Skip Navigation
Curt Torgerson

Today's UW-Madison students use Internet registration, but many UW grads can remember a time when registration was not as simple as the click of a button.

In 1947, technology and the registration process met for the first time at the UW. In order to register for classes, students had to get a set of punch cards from the Registrar's Office. The punch cards in the set provided details ranging from address information to personal information for each individual student.

The students then took their punch cards to buildings around campus where department-assignment committees were stationed. Each committee provided a record of the classes available in each department. For every class students wanted to take, they had to get approval from its department assignment committee. This meant that on registration day, students were expected to run from one side of campus to the other for approval. Registration was a weeklong process, starting with seniors on Monday and ending with non-0majors and special students on Friday. When they were finally approved for all of the classes they needed, students had to submit their punch cards back to the Registrar's Office to be read by unit record equipment.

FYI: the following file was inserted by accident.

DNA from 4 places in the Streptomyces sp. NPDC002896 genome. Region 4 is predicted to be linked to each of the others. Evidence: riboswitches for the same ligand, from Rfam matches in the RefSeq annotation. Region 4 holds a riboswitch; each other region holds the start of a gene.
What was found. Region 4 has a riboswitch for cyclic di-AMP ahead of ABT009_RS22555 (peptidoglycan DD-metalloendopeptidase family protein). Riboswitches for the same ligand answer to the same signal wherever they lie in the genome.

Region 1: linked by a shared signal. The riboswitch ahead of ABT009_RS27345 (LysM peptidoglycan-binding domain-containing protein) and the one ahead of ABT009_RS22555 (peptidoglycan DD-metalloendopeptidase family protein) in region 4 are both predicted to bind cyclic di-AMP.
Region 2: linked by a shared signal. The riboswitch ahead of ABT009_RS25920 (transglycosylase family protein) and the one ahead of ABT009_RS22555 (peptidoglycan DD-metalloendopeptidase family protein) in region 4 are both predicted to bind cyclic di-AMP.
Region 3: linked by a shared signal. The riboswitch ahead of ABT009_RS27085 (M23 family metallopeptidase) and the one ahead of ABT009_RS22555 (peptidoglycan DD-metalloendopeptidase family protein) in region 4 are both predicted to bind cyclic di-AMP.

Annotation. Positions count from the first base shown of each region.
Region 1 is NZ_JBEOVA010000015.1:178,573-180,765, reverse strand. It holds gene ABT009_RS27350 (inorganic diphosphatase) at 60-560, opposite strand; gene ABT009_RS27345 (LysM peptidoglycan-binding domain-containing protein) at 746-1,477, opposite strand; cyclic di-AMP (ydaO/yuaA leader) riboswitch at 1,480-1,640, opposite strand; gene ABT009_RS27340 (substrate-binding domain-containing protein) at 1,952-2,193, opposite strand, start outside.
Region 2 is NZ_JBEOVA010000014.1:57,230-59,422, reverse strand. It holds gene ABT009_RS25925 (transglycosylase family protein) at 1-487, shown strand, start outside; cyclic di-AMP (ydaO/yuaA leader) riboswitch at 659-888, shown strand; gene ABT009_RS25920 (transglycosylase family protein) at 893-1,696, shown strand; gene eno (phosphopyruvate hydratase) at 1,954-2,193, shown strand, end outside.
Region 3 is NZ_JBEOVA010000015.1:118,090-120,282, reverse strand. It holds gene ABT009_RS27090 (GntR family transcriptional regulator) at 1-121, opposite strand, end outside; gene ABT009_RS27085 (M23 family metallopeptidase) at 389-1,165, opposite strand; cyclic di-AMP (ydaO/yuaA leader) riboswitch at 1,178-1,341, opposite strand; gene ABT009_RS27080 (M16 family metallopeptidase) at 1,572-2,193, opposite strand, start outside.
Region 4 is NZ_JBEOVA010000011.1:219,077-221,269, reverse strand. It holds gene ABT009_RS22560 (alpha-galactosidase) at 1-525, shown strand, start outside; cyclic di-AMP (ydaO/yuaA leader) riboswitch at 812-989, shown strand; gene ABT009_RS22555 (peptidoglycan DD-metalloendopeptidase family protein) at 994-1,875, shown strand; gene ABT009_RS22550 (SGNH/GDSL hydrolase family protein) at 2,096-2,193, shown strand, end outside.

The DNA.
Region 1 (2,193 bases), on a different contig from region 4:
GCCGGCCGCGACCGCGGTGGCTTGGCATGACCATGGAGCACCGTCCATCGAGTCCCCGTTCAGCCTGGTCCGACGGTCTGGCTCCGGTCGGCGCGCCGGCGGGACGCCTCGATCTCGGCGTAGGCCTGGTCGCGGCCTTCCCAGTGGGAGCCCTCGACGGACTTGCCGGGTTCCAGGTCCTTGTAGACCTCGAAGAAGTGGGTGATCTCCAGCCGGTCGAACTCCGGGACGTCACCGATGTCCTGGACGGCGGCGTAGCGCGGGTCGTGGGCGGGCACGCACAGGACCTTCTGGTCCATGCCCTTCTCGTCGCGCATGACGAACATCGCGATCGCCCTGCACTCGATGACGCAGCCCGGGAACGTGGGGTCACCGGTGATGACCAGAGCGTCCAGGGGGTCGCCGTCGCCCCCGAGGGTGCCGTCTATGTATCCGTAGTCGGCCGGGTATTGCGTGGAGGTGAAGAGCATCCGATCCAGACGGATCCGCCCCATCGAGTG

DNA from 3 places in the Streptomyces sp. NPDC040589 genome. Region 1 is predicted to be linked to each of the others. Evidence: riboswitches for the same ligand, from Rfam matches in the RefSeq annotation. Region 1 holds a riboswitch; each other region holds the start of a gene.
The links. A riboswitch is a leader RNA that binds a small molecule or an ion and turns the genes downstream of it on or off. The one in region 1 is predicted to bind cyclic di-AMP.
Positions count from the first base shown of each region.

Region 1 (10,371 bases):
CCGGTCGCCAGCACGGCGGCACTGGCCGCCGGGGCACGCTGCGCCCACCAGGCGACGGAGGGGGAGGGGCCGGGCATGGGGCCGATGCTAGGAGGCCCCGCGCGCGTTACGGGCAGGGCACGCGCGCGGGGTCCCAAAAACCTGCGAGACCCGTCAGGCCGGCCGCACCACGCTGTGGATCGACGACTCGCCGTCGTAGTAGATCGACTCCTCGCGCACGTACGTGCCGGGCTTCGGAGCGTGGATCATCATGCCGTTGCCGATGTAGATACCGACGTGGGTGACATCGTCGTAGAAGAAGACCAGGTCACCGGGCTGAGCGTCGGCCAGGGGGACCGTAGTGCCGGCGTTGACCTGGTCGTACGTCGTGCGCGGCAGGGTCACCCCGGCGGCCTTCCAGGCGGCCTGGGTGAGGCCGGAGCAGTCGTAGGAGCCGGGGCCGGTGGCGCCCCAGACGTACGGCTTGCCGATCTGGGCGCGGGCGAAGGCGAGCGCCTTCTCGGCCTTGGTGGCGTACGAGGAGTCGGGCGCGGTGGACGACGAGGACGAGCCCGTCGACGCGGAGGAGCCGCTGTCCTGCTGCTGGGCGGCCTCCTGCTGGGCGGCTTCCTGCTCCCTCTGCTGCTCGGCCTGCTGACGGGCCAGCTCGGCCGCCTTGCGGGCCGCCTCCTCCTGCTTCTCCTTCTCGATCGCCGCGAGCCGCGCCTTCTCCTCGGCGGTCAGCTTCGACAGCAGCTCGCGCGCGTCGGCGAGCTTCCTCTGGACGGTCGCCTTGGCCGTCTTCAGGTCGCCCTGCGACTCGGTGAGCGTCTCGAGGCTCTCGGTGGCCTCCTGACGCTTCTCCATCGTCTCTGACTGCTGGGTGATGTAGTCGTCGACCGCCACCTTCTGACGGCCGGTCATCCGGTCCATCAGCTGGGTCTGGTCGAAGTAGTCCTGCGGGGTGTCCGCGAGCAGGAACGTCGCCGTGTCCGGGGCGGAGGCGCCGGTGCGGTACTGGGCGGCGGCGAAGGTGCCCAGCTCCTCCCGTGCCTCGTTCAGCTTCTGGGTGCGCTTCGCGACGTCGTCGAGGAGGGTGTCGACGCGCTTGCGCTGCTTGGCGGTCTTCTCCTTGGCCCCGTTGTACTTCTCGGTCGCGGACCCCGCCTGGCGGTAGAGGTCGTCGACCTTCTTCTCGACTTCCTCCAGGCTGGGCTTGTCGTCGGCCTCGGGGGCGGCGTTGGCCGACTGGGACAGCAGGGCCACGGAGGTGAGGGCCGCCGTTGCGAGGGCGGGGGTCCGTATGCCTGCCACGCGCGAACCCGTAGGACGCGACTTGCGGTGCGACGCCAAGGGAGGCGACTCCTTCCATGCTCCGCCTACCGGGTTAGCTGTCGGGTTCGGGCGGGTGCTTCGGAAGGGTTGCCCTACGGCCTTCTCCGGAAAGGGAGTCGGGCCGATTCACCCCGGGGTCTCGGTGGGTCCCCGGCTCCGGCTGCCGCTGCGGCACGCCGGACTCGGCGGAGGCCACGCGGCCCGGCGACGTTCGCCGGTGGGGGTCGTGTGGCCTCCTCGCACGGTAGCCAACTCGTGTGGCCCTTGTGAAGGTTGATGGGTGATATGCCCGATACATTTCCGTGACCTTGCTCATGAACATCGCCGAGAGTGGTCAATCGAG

The multiple punch card system lasted until 1969, when it was replaced with a computer-generated registration form that allowed students to put all of their housing, class and other such information on one card. The entire punch card process was updated in the 1988-89 academic year, when the UW upgraded to a touchtone registration format. Internet registration began in the fall of the 2002-03 academic year.

More From Ask Flamingle HQ